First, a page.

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Posted on Sep 9, 2008 in Stuff We Like

Off-the-Shelf Computer Games Aid Military Training

Gerald D. Swick

The entire group examines the enemy plans from Intel and the friendly plans from Maneuver, comparing them to determines their side’s COA.

Using wargames to prepare for actual war is nothing new; militaries around the world do it. What may surprise you is that the military forces of the United States, with their vast budgets and resources, are utilizing off-the-shelf computer games for training—exactly the same games you play for fun.

Dr. James SterettDr. James Sterrett, simulations instructor from the Digital Leader Development Center, located at the U.S. Army’s Command and General Staff College, Fort Leavenworth, Kansas, brought the program to the Origins Game Fair in Columbus, Ohio, to demonstrate how these consumer goods are helping prepare America’s military for combat.

Of course, this begs the question: Why use a general-audience PC simulation when the U.S. can develop specialized sims, and its arsenal contains the real stuff that gets used in large-scale wargames anyway?

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"Simulations in the military often train rather than educate," Dr. Sterrett observed. "Training prepares you to do a specific task, such as cleaning a rifle. Education prepares you to think, to analyze.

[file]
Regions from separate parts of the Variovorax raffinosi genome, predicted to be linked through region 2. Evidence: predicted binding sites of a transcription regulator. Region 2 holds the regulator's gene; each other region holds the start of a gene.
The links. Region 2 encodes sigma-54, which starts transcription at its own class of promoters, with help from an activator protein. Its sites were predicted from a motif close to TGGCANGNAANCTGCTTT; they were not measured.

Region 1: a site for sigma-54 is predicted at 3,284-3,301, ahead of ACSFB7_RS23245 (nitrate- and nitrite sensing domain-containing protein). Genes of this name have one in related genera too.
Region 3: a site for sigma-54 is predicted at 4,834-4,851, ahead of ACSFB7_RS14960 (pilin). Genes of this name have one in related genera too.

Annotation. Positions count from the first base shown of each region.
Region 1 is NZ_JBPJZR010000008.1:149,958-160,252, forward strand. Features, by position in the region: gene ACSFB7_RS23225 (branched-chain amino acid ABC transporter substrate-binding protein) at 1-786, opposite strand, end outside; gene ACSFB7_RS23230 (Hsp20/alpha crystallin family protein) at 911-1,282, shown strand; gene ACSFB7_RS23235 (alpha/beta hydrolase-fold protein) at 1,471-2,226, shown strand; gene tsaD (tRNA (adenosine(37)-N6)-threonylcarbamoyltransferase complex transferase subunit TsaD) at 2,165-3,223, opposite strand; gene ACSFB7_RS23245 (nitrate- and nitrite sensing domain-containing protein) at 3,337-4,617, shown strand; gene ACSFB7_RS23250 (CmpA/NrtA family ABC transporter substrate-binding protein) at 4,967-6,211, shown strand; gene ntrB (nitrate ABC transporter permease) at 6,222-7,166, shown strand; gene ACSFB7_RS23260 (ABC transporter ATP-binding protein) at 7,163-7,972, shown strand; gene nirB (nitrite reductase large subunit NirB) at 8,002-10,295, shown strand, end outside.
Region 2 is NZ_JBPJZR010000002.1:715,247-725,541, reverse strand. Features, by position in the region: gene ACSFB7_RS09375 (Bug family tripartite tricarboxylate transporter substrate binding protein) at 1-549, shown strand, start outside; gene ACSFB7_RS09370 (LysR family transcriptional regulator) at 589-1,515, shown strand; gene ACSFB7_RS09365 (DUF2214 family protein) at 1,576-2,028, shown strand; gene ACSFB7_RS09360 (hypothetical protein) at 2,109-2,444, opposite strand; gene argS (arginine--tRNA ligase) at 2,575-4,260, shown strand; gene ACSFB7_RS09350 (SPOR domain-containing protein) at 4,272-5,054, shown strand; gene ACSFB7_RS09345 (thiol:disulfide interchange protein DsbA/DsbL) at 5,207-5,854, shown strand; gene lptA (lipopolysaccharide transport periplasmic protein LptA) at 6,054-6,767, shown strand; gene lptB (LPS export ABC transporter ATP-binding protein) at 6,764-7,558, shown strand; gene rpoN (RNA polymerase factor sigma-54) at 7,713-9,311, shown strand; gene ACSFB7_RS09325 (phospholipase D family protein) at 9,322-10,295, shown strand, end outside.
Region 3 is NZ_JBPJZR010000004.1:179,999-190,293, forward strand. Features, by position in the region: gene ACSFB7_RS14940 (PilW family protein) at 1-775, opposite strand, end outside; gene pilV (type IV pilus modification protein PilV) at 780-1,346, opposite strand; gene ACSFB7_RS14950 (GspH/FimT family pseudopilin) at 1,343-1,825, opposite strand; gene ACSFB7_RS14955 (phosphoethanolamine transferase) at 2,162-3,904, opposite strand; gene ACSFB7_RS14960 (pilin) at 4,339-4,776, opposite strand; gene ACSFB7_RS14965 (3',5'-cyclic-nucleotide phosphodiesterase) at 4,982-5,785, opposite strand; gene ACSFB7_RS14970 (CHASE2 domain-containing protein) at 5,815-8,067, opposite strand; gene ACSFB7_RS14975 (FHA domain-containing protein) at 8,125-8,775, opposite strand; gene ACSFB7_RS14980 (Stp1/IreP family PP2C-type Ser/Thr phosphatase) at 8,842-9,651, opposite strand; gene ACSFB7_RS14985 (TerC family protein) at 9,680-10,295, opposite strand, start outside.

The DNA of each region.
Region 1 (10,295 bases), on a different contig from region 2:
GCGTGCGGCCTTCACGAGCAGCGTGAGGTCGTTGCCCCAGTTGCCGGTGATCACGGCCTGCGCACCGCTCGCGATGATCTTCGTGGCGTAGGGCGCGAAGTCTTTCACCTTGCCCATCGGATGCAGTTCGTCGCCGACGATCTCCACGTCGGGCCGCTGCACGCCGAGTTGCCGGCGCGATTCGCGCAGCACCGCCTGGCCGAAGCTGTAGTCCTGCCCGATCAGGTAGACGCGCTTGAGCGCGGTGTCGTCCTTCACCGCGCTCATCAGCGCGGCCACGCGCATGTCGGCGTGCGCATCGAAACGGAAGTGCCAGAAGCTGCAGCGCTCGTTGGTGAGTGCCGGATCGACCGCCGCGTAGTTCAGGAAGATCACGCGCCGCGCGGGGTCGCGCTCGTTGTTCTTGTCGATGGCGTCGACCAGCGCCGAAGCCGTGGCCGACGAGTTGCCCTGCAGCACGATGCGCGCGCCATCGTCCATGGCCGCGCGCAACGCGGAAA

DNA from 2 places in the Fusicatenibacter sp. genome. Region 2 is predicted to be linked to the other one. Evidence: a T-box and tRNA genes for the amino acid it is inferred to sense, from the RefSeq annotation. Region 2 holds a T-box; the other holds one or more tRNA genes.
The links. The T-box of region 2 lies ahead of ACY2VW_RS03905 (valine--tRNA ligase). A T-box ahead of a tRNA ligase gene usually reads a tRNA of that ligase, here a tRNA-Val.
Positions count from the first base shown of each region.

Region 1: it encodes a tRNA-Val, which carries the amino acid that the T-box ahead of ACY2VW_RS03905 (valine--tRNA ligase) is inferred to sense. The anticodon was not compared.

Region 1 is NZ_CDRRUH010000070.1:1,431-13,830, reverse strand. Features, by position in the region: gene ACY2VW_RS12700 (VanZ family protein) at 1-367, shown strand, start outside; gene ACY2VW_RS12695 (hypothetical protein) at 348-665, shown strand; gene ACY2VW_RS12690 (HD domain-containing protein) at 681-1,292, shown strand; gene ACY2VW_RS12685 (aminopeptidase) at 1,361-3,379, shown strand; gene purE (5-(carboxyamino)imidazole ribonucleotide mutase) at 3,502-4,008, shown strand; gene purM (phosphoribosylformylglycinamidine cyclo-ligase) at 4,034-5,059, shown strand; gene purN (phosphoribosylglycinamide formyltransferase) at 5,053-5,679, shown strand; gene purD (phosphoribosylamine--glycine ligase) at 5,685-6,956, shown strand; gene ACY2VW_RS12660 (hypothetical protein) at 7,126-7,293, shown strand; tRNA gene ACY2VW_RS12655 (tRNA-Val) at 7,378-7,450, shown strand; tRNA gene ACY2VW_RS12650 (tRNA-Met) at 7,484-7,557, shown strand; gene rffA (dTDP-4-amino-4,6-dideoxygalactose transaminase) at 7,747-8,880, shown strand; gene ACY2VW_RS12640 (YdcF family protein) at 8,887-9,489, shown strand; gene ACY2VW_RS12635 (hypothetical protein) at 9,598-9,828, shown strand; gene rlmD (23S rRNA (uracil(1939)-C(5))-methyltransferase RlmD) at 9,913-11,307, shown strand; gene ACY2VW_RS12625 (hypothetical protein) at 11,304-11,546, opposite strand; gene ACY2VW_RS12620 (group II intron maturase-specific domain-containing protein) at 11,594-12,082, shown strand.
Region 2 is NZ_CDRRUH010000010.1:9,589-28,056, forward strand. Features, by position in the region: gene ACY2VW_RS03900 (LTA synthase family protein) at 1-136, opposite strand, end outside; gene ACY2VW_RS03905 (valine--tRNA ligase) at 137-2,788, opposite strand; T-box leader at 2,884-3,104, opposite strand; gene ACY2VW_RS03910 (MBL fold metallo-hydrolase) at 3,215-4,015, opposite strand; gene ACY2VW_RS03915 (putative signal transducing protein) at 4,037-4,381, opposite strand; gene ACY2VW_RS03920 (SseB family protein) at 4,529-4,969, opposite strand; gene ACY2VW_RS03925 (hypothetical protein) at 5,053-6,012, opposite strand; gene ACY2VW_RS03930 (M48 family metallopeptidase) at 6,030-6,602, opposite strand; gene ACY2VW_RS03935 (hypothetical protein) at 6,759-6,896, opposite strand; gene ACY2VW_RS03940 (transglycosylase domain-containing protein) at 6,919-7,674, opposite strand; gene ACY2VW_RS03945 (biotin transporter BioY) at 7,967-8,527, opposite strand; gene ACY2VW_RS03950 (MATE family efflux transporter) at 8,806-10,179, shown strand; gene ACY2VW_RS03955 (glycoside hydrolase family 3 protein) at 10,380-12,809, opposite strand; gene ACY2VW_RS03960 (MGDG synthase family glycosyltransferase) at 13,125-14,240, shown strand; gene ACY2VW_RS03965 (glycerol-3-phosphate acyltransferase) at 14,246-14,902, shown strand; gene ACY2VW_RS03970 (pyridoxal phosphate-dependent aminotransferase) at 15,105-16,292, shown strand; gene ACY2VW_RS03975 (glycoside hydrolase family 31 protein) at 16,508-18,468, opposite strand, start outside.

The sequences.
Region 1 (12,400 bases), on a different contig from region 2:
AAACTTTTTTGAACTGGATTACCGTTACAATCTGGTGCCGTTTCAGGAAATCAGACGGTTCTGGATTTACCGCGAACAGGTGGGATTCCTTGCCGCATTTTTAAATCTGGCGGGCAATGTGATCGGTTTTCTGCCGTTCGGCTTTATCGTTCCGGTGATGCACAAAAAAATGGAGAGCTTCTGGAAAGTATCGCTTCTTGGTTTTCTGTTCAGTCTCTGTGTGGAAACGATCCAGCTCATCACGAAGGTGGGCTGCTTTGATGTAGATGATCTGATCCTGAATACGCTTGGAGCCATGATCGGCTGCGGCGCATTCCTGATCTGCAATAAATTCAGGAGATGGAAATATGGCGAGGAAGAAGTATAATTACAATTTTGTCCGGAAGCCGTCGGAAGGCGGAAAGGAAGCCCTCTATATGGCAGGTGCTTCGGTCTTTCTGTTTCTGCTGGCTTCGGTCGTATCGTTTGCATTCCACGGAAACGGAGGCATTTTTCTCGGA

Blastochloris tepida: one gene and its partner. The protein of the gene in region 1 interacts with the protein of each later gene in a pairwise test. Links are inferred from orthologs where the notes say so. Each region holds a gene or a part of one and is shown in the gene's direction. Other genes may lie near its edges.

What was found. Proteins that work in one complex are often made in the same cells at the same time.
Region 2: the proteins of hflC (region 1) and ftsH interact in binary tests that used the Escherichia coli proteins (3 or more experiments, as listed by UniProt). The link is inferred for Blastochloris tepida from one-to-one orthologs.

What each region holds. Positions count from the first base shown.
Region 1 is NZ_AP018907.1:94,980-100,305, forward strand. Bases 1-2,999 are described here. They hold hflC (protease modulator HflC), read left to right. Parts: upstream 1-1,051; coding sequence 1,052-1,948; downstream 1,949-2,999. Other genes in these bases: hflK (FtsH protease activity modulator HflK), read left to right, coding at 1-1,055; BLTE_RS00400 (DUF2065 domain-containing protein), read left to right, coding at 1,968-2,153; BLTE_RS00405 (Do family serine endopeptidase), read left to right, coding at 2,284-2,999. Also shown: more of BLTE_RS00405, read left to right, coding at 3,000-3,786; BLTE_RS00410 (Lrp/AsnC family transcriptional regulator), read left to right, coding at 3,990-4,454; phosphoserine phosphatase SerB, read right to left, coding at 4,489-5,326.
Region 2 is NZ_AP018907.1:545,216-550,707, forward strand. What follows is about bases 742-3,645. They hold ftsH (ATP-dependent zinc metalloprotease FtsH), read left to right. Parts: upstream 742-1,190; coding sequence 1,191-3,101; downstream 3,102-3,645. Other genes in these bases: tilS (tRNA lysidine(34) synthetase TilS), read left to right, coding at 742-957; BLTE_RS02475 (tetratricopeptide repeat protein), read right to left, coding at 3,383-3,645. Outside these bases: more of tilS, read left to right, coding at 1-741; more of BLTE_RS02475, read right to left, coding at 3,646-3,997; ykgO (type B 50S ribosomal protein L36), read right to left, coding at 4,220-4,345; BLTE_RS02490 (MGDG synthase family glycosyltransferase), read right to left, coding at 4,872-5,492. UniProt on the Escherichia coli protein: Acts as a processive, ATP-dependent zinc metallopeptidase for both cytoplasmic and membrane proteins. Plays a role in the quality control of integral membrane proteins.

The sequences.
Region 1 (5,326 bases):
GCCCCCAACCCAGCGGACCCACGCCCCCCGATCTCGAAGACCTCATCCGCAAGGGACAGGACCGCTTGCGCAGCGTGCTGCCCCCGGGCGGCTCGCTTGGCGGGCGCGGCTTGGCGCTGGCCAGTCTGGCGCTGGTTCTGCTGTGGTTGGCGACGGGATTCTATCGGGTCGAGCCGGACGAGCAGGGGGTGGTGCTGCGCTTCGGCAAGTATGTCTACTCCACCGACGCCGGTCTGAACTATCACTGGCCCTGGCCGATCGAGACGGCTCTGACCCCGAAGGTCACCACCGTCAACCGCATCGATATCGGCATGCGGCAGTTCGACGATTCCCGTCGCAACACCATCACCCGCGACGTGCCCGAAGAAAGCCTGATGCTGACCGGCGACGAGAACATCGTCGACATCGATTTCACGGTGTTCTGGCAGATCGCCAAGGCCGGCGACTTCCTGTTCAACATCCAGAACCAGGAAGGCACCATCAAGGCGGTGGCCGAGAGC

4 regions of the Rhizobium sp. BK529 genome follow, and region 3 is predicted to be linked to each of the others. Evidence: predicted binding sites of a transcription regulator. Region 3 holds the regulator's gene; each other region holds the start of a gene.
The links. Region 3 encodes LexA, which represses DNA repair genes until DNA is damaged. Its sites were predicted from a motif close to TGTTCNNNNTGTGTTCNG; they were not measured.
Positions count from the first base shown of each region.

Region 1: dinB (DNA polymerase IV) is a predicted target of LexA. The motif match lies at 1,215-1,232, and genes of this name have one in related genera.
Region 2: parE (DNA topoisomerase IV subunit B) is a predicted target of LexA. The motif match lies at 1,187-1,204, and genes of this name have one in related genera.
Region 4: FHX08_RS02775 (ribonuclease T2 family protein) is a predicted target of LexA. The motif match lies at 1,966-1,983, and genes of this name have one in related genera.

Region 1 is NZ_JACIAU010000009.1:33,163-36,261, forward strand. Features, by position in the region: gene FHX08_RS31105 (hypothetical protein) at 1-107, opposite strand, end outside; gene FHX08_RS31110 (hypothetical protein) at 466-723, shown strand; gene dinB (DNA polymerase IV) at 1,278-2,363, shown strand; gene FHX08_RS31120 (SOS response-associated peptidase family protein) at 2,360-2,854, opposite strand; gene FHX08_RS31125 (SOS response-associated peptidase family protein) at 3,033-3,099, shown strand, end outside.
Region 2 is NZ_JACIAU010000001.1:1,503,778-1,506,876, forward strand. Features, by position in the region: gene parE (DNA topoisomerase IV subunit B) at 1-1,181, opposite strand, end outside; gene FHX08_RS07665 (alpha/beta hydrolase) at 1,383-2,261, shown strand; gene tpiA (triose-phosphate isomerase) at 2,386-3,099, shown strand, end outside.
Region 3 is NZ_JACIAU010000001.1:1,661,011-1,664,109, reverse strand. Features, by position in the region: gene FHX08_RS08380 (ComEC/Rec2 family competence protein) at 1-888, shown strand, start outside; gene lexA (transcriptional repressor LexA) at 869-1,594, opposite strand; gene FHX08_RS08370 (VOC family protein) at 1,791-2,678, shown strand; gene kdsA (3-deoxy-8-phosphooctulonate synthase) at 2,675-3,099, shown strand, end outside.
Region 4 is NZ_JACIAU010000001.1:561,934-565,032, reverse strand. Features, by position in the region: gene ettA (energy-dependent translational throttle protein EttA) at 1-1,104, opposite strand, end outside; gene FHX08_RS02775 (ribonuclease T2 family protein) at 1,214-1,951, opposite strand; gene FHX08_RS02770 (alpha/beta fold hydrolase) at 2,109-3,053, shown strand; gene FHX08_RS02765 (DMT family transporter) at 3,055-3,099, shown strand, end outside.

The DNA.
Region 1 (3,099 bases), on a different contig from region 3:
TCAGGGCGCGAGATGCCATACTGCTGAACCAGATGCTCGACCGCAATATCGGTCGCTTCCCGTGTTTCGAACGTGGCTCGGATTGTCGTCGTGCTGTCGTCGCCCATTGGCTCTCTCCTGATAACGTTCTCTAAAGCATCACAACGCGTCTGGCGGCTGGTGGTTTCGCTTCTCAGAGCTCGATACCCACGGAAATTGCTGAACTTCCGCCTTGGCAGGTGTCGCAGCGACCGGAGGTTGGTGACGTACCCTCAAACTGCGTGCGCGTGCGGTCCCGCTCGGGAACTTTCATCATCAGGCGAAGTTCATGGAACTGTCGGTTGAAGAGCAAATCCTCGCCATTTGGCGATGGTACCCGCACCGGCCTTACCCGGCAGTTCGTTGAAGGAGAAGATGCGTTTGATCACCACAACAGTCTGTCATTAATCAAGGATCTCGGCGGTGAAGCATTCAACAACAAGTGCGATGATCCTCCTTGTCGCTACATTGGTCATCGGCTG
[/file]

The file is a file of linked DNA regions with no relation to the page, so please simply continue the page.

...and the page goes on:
"A simulation can cost millions, so the simulation is run to get to certain intended training points. There is less opportunity for going off the track, for being creative, because it costs too much to run the scenario twice. A game allows people to play it over and over and learn what works and what doesn’t.

"In live sims, cost often forces artificiality. It can cost $1 million dollars a day for a carrier to be at sea, whether it is taking an active part in the wargames or has been ‘sunk.’ Hence, a carrier may be sunk repeatedly in a simulation—and, yes, contrary to popular belief, carriers are often ‘sunk’ in live wargames, but they are brought back to avoid wasting money."

Off-the-shelf simulation games, then, offer an affordable and hence, more flexible, alternative, one in which the player can try new things, learn from mistakes and possibly come up with new approaches to strategy or tactics.

Of course, the military adds several levels of preparation and after-action analysis. When Carl von Wargamer sits down to blow things up on his computer for a few hours of relaxation, he looks over the on-screen situation, decides on a course of action and starts mousing, whether playing alone or online.

The U.S. military, on the other hand, has a bank of computers so all players are in the same room. Each player (or group of players) is assigned a role:

  • Commander, who approves, disapproves or modifies plans created by other players
  • XO (executive officer), who coordinates the staff
  • Maneuver control, which keeps tabs on the current situation and assesses it compared to the plan; develops contingencies; reports to rest of staff
  • Fire support, which sets target priorities and assigns assets, i.e., deploys artillery